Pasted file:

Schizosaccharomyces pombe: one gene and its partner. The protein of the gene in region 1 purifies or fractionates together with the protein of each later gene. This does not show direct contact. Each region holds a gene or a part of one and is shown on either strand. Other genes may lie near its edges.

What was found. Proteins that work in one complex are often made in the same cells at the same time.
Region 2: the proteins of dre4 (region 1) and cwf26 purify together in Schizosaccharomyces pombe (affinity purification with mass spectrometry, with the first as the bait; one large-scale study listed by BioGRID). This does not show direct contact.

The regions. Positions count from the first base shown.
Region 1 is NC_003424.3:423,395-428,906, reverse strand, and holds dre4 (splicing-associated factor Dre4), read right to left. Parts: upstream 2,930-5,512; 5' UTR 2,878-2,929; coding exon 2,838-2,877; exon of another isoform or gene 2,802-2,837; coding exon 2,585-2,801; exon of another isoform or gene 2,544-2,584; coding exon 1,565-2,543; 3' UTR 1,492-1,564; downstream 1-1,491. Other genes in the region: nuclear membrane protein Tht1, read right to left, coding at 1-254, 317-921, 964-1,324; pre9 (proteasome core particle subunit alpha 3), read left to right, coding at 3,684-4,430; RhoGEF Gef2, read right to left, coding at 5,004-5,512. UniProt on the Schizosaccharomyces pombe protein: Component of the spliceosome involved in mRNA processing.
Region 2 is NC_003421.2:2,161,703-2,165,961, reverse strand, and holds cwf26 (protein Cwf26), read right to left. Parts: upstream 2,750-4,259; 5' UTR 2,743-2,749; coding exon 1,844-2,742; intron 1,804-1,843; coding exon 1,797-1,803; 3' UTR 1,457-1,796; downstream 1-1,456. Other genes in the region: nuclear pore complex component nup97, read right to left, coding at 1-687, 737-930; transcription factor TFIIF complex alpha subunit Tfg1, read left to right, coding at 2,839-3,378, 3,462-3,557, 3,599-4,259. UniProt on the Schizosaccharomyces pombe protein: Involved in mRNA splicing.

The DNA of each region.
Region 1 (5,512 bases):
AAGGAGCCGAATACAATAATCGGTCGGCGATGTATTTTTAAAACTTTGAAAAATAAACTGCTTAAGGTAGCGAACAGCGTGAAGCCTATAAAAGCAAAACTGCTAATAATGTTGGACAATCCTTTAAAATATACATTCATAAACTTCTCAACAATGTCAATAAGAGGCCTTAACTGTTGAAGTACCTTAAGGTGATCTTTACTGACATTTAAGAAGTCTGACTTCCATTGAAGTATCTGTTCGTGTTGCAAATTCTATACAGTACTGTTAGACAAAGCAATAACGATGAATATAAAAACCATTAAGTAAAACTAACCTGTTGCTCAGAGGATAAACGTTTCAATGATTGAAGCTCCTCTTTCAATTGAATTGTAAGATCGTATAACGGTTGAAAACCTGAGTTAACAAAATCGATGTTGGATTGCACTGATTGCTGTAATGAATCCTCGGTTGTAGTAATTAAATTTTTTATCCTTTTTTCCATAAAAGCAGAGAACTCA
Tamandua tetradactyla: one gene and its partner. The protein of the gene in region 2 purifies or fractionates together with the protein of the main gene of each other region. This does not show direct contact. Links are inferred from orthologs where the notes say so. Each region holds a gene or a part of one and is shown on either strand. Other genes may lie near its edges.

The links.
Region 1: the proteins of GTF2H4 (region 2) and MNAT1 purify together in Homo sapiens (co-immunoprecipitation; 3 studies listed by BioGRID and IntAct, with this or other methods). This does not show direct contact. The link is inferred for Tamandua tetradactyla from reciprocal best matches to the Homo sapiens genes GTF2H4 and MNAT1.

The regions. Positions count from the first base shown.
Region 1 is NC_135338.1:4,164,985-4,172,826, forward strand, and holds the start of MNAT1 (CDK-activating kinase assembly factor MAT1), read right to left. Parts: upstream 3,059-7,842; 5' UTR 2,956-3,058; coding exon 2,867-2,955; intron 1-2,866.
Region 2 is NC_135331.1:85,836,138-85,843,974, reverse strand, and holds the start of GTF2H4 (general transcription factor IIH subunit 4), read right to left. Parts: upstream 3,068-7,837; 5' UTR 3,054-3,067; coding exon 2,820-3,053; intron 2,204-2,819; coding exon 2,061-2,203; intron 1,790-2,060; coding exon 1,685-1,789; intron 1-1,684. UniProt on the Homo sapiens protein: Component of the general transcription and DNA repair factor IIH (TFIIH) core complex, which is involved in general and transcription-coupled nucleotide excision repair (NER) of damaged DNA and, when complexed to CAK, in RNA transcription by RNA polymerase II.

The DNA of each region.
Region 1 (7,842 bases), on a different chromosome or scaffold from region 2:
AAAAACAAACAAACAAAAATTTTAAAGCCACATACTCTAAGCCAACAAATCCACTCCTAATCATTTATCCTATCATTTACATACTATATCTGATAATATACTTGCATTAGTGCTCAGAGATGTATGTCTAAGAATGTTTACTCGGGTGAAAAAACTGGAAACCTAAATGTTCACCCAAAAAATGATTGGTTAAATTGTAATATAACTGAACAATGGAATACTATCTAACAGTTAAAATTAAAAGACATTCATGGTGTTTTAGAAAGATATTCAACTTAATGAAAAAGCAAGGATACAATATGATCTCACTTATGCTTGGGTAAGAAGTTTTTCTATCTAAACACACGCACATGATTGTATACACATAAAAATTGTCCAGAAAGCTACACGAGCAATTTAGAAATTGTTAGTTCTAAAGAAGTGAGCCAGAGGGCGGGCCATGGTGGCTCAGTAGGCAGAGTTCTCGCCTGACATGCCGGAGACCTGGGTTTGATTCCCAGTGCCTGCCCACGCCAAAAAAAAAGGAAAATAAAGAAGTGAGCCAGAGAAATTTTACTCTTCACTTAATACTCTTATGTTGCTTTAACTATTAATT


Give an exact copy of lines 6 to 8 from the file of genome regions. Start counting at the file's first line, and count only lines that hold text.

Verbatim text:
Region 2 is NC_003421.2:2,161,703-2,165,961, reverse strand, and holds cwf26 (protein Cwf26), read right to left. Parts: upstream 2,750-4,259; 5' UTR 2,743-2,749; coding exon 1,844-2,742; intron 1,804-1,843; coding exon 1,797-1,803; 3' UTR 1,457-1,796; downstream 1-1,456. Other genes in the region: nuclear pore complex component nup97, read right to left, coding at 1-687, 737-930; transcription factor TFIIF complex alpha subunit Tfg1, read left to right, coding at 2,839-3,378, 3,462-3,557, 3,599-4,259. UniProt on the Schizosaccharomyces pombe protein: Involved in mRNA splicing.

The DNA of each region.
Region 1 (5,512 bases):